This is really hard for me – once I see a date, it for whatever reason lodges itself into my brain and it’s not easily forgotten. But I’m also a planner junkie, so if I see something is due on the 25th, I’m much more likely to finish it by the 25th. No excuses – you can train your brain to do a lot of things you don’t think you can do. This works. I promise.

How do you manage deadlines? What are some other tactics you’ve tried for staying ahead of schedule?

Meg is the creator of Novelty Revisions, dedicated to helping writers put their ideas into words. She is a freelance writer and a nine-time NaNoWriMo winner with work published in Teen Ink, Success Story, Lifehack and USA TODAY College. Follow Meg on Twitter for tweets about writing, food and nerdy things.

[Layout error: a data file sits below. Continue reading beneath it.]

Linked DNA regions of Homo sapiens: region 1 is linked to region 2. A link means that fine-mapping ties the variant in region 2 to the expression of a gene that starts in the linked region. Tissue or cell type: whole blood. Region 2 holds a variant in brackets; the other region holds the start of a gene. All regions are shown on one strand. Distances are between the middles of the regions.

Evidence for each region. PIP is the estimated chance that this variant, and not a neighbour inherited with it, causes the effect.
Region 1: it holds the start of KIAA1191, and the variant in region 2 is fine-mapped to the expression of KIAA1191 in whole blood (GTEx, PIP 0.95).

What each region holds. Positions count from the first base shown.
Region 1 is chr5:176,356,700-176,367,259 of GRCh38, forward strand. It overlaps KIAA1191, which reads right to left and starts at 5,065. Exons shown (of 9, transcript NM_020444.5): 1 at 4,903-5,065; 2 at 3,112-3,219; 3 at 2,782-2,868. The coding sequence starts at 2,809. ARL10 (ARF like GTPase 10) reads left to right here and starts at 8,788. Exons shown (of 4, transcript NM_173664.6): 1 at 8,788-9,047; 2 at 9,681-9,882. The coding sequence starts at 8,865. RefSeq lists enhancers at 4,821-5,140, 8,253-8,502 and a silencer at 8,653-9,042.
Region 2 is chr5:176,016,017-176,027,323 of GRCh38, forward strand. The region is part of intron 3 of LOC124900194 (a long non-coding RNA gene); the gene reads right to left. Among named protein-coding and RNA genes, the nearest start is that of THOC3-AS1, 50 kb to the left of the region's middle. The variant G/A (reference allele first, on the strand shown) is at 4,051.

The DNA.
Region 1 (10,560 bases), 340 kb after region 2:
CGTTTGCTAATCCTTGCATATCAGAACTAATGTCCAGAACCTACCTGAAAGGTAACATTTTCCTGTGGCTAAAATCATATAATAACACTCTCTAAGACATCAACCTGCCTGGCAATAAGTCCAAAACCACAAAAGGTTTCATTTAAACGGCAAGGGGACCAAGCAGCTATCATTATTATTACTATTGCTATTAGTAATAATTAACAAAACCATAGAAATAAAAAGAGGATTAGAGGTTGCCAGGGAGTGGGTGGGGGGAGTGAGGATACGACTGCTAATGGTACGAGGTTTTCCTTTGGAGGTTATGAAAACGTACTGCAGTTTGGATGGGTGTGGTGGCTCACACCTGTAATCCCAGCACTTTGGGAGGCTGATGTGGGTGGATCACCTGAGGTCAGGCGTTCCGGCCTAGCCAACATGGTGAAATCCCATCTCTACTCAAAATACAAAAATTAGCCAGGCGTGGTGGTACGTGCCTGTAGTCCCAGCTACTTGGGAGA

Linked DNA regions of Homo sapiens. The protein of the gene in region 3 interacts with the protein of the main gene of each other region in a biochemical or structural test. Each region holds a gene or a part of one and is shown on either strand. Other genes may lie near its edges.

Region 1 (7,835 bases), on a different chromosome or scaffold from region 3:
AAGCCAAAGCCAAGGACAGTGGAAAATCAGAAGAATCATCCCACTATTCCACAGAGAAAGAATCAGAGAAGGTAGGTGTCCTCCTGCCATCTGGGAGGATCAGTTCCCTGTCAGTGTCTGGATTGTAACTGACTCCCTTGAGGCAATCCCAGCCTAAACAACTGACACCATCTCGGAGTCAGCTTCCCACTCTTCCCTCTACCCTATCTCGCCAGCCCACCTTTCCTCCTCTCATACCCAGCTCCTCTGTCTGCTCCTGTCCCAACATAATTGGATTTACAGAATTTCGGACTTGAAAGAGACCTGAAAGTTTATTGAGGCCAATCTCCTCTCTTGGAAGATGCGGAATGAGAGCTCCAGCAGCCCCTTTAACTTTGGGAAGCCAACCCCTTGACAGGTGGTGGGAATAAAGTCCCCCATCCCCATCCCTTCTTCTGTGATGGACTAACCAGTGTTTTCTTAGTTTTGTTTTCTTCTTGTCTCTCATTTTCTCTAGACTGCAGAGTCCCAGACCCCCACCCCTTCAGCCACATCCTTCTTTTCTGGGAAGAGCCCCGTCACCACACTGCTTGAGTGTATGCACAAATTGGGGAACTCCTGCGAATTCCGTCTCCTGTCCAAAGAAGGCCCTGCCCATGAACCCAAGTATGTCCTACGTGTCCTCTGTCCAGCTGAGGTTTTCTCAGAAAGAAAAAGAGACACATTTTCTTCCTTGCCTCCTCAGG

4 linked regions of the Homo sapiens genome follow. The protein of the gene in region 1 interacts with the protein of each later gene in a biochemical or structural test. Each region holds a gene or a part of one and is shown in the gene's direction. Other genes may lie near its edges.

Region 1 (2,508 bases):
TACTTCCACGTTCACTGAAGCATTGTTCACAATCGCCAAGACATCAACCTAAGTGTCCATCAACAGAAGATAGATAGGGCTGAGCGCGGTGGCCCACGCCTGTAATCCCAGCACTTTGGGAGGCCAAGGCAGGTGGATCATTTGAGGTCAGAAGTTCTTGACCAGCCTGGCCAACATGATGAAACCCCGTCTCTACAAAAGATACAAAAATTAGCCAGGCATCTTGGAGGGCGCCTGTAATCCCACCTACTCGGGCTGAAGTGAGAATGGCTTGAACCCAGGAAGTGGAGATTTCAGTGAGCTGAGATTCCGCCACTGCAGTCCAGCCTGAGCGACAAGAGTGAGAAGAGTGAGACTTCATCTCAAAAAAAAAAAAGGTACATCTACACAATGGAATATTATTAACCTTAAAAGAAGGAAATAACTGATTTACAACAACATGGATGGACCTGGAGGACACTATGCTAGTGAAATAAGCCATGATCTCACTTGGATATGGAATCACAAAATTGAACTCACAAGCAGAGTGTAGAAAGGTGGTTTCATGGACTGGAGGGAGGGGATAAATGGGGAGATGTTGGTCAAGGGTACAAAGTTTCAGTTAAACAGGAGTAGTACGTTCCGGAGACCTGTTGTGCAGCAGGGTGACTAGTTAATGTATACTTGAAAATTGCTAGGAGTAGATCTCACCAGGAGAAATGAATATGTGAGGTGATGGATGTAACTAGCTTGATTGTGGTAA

How to Train Yourself to Stick to Your Own Deadlines

There isn’t always going to be someone waiting for you to finish your work.

I used to be terrible with deadlines. Depending on how much I have going on at one time, sometimes I still struggle. I’m a life-long procrastinator. Sometimes I submit things at 11:58 when they’re due at midnight. It’s easy to think working deadline-based jobs is enough to train you to meet deadlines with ease, but it has taken a lot of self-discipline to improve even a little on my own.

One of the best ways to learn how to stick to writing deadlines is to work with editors, publishers and supervisors who consistently expect you to meet weekly or even daily deadlines. However, if you’re just starting out, you’re having trouble finding that kind of consistent work or you just want to get more practice meeting deadlines, you can’t always rely on someone else to help train you to do so.

Here are a few helpful tips for training yourself, on your own time, to meet deadlines you set for yourself. It takes discipline. It takes consistency. It might take awhile to turn making deadlines into a habit. But it’s a skill all writers and creators can benefit from, whether you’re working for someone else or you’re all on your own.

Tell someone you’re terrified of disappointing